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June 2015

News in Brief

  • Master bedroom walk-in-closets and a laundry rooms are the top features that builders are most likely to include in a new home this year, according to a survey of builders conducted by the National Association of Home Builders and reported in mynorthwest.com. Greater energy efficiency amenities also were ranked important with low-E Windows coming in No. 3 on the most likely amenity list on new homes. Energy-Star rated appliances and windows as well as programmable thermostats also rated high. The following were ranked as the most likely features and amenities to be included on an average single-family home in 2015:
      1. Walk-in closet in master bedroom
      2. Low-E windows
      3. Great room (kitchen-family room-living room)
      4. Energy-Star rated windows
      5. Ceiling height on the first floor of 9 feet or more
      6. 2-car garage
      7. Programmable thermostat
      8. Granite countertop in the kitchen
      9. Central island in the kitchen
      10. Bathroom linen closet
      11. Front porch

  • On the other hand, the features identified in the survey as the most unlikely to be included in new homes this year are:
      1. Outdoor kitchen (cooking, refrigerators and sinks)
      2.  Laminate countertops in the kitchen
      3. Outdoor fireplace
      4. Sunroom
      5. Two-story family room
      6. Media room
      7. Two-story foyer
      8. Walking/jogging trails in the community
      9. Whirlpool in the master bathroom
      10. Carpeting as the flooring on the main level


  • Rising home values have given more homeowners equity again. By March 31, 1.6 million borrowers were back into a positive equity position on their home loans compared to a year ago, according to new mortgage data released by Black Knight Financial Services, a real estate technology company owned by Fidelity National Financial. Yet, more than 4 million borrowers - or 8 percent of all homeowners with a mortgage - remain underwater, owing more on their home than it is currently worth. That marks a 30 percent drop from a year ago, but several states are still seeing elevated numbers of underwater owners. States where values fell the most during the housing crisis continue to see a high number of underwater borrowers. Nevada and Florida have the highest rates of negative equity at 16 percent and 15 percent, respectively, according to Black Knight Financial Services. Borrowers whose homes are in the lowest 20 percent of home values are nine times more likely to be underwater than those in the top fifth, according to Black Knight data.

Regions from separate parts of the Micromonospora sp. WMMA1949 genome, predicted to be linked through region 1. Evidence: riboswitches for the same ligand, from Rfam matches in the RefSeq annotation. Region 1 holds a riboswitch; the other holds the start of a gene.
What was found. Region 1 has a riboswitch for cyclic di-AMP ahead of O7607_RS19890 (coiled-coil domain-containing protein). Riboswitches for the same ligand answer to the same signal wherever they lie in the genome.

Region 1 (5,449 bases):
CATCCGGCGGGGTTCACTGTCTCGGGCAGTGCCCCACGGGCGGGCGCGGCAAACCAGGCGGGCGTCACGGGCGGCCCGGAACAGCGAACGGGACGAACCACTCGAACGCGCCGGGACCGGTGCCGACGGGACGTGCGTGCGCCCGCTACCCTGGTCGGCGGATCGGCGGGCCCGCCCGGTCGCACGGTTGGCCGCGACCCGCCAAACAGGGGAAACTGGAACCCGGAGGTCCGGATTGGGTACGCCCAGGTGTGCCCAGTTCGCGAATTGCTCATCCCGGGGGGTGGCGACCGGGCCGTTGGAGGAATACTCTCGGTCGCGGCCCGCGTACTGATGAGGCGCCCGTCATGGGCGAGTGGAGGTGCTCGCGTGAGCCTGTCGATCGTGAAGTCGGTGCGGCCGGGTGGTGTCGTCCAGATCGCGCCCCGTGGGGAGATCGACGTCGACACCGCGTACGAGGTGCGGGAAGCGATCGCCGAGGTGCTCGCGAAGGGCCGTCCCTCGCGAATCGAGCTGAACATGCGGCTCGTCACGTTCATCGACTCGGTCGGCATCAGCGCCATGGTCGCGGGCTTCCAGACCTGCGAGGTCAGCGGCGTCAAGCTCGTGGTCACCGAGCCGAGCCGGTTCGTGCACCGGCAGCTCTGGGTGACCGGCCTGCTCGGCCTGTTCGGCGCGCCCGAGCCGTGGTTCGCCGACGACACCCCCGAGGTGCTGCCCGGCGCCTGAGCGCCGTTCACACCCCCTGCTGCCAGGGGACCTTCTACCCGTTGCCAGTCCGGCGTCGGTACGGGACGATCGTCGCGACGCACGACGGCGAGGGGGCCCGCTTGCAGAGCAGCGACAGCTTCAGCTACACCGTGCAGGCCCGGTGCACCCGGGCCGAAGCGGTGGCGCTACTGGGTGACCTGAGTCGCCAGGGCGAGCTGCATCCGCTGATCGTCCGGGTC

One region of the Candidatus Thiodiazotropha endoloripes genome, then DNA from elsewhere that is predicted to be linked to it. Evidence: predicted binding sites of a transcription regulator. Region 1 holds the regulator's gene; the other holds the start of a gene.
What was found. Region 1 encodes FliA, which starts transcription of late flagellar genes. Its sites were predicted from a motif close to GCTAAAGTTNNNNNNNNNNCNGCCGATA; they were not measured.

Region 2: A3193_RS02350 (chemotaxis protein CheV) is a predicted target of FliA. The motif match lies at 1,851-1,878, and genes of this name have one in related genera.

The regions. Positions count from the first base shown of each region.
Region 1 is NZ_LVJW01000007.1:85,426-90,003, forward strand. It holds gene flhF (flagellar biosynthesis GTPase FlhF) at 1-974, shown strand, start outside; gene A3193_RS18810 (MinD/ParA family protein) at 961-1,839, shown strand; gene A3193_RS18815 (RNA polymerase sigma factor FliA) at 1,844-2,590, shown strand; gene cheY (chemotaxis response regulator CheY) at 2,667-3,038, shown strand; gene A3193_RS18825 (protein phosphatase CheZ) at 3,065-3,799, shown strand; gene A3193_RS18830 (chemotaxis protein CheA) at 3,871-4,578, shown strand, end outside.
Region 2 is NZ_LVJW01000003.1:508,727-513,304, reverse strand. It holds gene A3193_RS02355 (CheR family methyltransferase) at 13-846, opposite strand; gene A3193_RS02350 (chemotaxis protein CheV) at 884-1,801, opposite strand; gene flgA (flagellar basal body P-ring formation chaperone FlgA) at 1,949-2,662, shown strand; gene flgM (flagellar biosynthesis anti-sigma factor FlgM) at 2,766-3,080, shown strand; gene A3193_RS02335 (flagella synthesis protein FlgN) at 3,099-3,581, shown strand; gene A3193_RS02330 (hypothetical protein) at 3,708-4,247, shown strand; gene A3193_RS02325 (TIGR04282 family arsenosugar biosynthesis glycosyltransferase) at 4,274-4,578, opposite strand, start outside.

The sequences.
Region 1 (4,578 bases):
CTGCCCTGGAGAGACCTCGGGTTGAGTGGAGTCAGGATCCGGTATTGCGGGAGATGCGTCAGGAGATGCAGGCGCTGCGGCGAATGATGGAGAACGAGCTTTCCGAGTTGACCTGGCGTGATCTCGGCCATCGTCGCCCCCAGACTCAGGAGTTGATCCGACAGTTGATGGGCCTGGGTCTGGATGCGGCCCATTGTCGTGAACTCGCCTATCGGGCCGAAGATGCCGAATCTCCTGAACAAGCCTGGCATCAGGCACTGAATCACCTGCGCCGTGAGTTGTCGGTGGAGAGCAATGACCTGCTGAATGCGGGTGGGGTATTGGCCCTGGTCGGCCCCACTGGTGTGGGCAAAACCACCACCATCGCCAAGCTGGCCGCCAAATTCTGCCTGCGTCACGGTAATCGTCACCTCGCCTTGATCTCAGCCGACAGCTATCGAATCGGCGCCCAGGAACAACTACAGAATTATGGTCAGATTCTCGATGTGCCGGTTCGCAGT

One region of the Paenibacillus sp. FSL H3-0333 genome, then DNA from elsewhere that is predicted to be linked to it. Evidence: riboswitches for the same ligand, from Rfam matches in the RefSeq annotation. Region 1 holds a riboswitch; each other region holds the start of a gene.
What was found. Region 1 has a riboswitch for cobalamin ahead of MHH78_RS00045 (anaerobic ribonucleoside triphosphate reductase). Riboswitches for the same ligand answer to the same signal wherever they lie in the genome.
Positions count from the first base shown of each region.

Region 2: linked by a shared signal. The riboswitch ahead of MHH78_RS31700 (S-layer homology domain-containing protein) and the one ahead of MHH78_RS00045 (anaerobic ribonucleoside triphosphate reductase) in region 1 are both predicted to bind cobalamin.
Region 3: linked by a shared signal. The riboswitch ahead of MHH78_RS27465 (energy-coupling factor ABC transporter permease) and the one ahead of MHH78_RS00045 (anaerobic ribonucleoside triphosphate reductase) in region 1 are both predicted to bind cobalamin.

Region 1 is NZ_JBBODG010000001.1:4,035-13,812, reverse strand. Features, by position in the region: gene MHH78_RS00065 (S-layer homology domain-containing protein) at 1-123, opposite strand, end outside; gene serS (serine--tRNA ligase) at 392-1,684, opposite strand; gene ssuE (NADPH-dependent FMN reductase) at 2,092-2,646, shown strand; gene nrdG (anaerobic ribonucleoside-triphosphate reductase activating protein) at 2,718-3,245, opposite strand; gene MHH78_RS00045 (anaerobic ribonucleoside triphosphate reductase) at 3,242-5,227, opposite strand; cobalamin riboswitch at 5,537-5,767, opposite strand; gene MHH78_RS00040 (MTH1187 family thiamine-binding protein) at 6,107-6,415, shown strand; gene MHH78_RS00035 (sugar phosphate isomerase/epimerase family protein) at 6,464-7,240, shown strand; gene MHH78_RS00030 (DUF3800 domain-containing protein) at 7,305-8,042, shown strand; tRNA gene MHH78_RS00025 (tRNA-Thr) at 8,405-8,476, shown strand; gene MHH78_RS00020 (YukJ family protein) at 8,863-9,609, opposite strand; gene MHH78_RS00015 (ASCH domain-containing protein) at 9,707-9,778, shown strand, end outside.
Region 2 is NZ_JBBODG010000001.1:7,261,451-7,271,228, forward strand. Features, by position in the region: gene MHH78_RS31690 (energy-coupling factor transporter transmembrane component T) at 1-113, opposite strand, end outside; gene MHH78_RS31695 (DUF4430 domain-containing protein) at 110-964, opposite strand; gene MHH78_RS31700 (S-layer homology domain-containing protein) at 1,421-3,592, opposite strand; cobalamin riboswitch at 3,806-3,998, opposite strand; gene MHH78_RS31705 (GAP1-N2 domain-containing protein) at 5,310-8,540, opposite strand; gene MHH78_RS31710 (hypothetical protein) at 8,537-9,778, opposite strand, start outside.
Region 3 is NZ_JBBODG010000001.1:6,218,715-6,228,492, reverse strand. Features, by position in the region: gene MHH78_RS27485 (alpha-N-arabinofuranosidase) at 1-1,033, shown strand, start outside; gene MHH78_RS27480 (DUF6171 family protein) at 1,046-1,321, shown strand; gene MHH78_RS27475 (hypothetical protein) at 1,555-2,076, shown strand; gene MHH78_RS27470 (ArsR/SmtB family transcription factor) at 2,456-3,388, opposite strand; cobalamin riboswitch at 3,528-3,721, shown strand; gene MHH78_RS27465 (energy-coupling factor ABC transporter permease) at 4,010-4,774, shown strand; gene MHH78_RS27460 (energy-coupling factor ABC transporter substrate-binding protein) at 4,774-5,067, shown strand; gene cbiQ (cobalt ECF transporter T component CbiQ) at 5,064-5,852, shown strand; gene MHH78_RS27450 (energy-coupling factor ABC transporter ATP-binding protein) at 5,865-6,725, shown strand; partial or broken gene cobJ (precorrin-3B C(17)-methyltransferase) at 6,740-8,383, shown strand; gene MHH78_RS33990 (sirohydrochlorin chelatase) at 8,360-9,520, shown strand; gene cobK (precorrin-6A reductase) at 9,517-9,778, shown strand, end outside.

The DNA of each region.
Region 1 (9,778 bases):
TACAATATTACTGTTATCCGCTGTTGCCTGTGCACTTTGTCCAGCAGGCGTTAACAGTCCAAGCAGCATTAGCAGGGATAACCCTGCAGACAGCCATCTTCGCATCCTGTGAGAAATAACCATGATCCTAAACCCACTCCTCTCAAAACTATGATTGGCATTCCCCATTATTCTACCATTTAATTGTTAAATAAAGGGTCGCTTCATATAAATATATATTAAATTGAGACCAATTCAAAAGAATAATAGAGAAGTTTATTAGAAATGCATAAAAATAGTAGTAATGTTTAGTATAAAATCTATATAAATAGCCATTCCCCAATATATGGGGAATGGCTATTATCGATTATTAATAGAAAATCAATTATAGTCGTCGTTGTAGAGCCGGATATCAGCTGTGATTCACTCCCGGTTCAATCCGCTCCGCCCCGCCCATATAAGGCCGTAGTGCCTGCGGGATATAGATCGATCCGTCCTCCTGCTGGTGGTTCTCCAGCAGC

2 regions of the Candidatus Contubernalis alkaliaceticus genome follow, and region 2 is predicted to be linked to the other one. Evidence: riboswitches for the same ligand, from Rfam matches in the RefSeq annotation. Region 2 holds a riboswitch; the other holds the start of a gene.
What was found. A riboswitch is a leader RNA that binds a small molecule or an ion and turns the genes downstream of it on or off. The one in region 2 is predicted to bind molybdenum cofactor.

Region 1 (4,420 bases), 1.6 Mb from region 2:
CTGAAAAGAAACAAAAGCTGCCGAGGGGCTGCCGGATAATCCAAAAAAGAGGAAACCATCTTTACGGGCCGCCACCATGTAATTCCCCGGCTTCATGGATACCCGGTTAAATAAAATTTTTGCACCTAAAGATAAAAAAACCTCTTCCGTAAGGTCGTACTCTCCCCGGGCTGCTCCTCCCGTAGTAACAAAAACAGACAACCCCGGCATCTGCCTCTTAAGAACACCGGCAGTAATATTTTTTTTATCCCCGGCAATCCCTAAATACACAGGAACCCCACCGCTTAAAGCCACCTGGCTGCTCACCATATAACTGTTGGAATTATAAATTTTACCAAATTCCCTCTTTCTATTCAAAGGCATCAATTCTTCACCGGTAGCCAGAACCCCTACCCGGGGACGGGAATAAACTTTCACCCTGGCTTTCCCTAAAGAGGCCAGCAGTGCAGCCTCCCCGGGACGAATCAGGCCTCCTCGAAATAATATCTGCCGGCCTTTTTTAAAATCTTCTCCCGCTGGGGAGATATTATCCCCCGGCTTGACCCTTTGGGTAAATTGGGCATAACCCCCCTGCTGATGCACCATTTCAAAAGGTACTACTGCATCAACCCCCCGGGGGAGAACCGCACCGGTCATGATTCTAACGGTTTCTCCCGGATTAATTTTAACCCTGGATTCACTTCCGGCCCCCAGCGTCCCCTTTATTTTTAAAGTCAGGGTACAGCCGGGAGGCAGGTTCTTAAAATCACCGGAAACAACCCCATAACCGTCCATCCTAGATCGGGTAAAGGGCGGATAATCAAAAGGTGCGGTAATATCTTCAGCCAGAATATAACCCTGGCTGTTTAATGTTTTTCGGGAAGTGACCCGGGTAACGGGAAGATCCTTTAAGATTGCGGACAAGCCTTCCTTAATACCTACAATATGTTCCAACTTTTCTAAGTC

• Washington state's unemployment rate dropped to 5.5 percent last April, the lowest it has been in nearly seven years. The latest report from the state's Employment Security Department shows that the jobless rate dropped from March's 5.9 percent and that the state gained 8,200 new jobs from March to April. Washington state's April jobless rate is the lowest since July 2008, when it was at 5.4 percent. Since last year, Washington state has seen growth in major industries, adding an estimated 110,700 jobs since April 2014, with 98,300 of those jobs being added to the private sector and 12,400 in the public sector. The jobless rate in the Seattle-Bellevue-Everett region was 4.3 percent, down from 4.5 percent in March. The national unemployment rate for April was 5.4 percent.

  • Twitter has become the No. 1 social media site that salespeople use to garner business, according to research by Forbes. Twitter with 302 million active users trumped LinkedIn with its 364 million users to become the go-to platform choice among salespeople. Fewer users notwithstanding, the survey found that salespeople ranked Twitter slightly more valuable than LinkedIn when it came to sales prospecting.

  • A century ago, fewer than six percent of all households consisted of people who lived alone according to a report posted on mynorthwest.com. By 2013, that percentage has jumped to 28 percent, with single-person households now making up the second most common household type just behind married couples without minor children (at 29 percent), according to U.S. Census Bureau data. What's more, single households have now surpassed married households with minor children (19 percent). These single households - once mostly dominated by men - have shifted to a rise in the number of women living alone. Women now head 54 percent of all single-person households. In large cities, single person households account for 45 percent of all households. Some neighborhoods in Manhattan and Washington, D.C., in particular, have single-person households that approach two-thirds of its households. Single-person households aren't dominated by one generation either. About 28 percent of all single-person households are under the age of 45; another 36 percent are between the ages of 45 and 64; and 36 percent are over the age of 65. Many of these single-person households are also homeowners. Fifty-four percent of single-person households are owner-occupied, according to the 2013 American Housing Survey. Between 2003 and 2013, owners comprised 55 percent of the growth in single person households.